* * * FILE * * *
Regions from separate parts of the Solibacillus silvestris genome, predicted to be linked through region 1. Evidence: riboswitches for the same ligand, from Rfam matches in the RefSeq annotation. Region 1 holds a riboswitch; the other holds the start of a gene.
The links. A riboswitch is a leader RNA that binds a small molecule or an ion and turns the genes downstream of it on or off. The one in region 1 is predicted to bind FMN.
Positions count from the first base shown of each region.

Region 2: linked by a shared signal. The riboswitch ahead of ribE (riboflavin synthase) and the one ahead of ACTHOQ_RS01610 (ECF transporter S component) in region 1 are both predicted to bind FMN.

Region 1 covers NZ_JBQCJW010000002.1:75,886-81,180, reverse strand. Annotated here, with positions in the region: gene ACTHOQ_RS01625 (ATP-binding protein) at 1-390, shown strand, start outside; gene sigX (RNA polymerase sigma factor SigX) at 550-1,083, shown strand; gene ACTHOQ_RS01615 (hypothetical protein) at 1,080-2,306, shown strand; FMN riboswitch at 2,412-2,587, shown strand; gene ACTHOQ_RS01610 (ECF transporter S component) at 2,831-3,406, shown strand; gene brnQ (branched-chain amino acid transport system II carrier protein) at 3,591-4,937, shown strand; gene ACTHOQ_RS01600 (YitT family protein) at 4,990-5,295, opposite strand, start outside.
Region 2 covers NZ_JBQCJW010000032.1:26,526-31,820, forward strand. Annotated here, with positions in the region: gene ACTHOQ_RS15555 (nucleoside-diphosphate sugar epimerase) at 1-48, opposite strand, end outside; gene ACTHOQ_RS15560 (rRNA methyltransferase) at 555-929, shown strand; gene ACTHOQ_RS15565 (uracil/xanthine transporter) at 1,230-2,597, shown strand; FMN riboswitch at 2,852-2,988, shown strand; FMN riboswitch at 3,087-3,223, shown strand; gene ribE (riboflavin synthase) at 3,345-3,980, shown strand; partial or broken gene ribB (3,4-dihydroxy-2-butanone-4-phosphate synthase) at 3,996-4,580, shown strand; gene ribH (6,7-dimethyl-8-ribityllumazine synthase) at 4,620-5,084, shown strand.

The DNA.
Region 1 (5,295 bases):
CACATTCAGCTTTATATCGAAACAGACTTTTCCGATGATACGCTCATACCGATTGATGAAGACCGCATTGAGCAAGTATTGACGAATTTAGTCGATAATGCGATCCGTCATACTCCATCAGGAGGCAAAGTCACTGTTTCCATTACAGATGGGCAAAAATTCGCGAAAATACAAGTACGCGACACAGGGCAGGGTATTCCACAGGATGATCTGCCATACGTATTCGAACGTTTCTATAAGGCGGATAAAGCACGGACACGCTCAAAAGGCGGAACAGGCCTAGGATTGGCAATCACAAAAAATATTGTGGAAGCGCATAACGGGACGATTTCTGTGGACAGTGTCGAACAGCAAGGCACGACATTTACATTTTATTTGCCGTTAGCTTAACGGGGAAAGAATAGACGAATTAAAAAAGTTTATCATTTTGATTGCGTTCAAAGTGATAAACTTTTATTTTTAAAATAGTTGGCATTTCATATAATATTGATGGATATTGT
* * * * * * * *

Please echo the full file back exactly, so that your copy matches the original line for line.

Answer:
Regions from separate parts of the Solibacillus silvestris genome, predicted to be linked through region 1. Evidence: riboswitches for the same ligand, from Rfam matches in the RefSeq annotation. Region 1 holds a riboswitch; the other holds the start of a gene.
The links. A riboswitch is a leader RNA that binds a small molecule or an ion and turns the genes downstream of it on or off. The one in region 1 is predicted to bind FMN.
Positions count from the first base shown of each region.

Region 2: linked by a shared signal. The riboswitch ahead of ribE (riboflavin synthase) and the one ahead of ACTHOQ_RS01610 (ECF transporter S component) in region 1 are both predicted to bind FMN.

Region 1 covers NZ_JBQCJW010000002.1:75,886-81,180, reverse strand. Annotated here, with positions in the region: gene ACTHOQ_RS01625 (ATP-binding protein) at 1-390, shown strand, start outside; gene sigX (RNA polymerase sigma factor SigX) at 550-1,083, shown strand; gene ACTHOQ_RS01615 (hypothetical protein) at 1,080-2,306, shown strand; FMN riboswitch at 2,412-2,587, shown strand; gene ACTHOQ_RS01610 (ECF transporter S component) at 2,831-3,406, shown strand; gene brnQ (branched-chain amino acid transport system II carrier protein) at 3,591-4,937, shown strand; gene ACTHOQ_RS01600 (YitT family protein) at 4,990-5,295, opposite strand, start outside.
Region 2 covers NZ_JBQCJW010000032.1:26,526-31,820, forward strand. Annotated here, with positions in the region: gene ACTHOQ_RS15555 (nucleoside-diphosphate sugar epimerase) at 1-48, opposite strand, end outside; gene ACTHOQ_RS15560 (rRNA methyltransferase) at 555-929, shown strand; gene ACTHOQ_RS15565 (uracil/xanthine transporter) at 1,230-2,597, shown strand; FMN riboswitch at 2,852-2,988, shown strand; FMN riboswitch at 3,087-3,223, shown strand; gene ribE (riboflavin synthase) at 3,345-3,980, shown strand; partial or broken gene ribB (3,4-dihydroxy-2-butanone-4-phosphate synthase) at 3,996-4,580, shown strand; gene ribH (6,7-dimethyl-8-ribityllumazine synthase) at 4,620-5,084, shown strand.

The DNA.
Region 1 (5,295 bases):
CACATTCAGCTTTATATCGAAACAGACTTTTCCGATGATACGCTCATACCGATTGATGAAGACCGCATTGAGCAAGTATTGACGAATTTAGTCGATAATGCGATCCGTCATACTCCATCAGGAGGCAAAGTCACTGTTTCCATTACAGATGGGCAAAAATTCGCGAAAATACAAGTACGCGACACAGGGCAGGGTATTCCACAGGATGATCTGCCATACGTATTCGAACGTTTCTATAAGGCGGATAAAGCACGGACACGCTCAAAAGGCGGAACAGGCCTAGGATTGGCAATCACAAAAAATATTGTGGAAGCGCATAACGGGACGATTTCTGTGGACAGTGTCGAACAGCAAGGCACGACATTTACATTTTATTTGCCGTTAGCTTAACGGGGAAAGAATAGACGAATTAAAAAAGTTTATCATTTTGATTGCGTTCAAAGTGATAAACTTTTATTTTTAAAATAGTTGGCATTTCATATAATATTGATGGATATTGT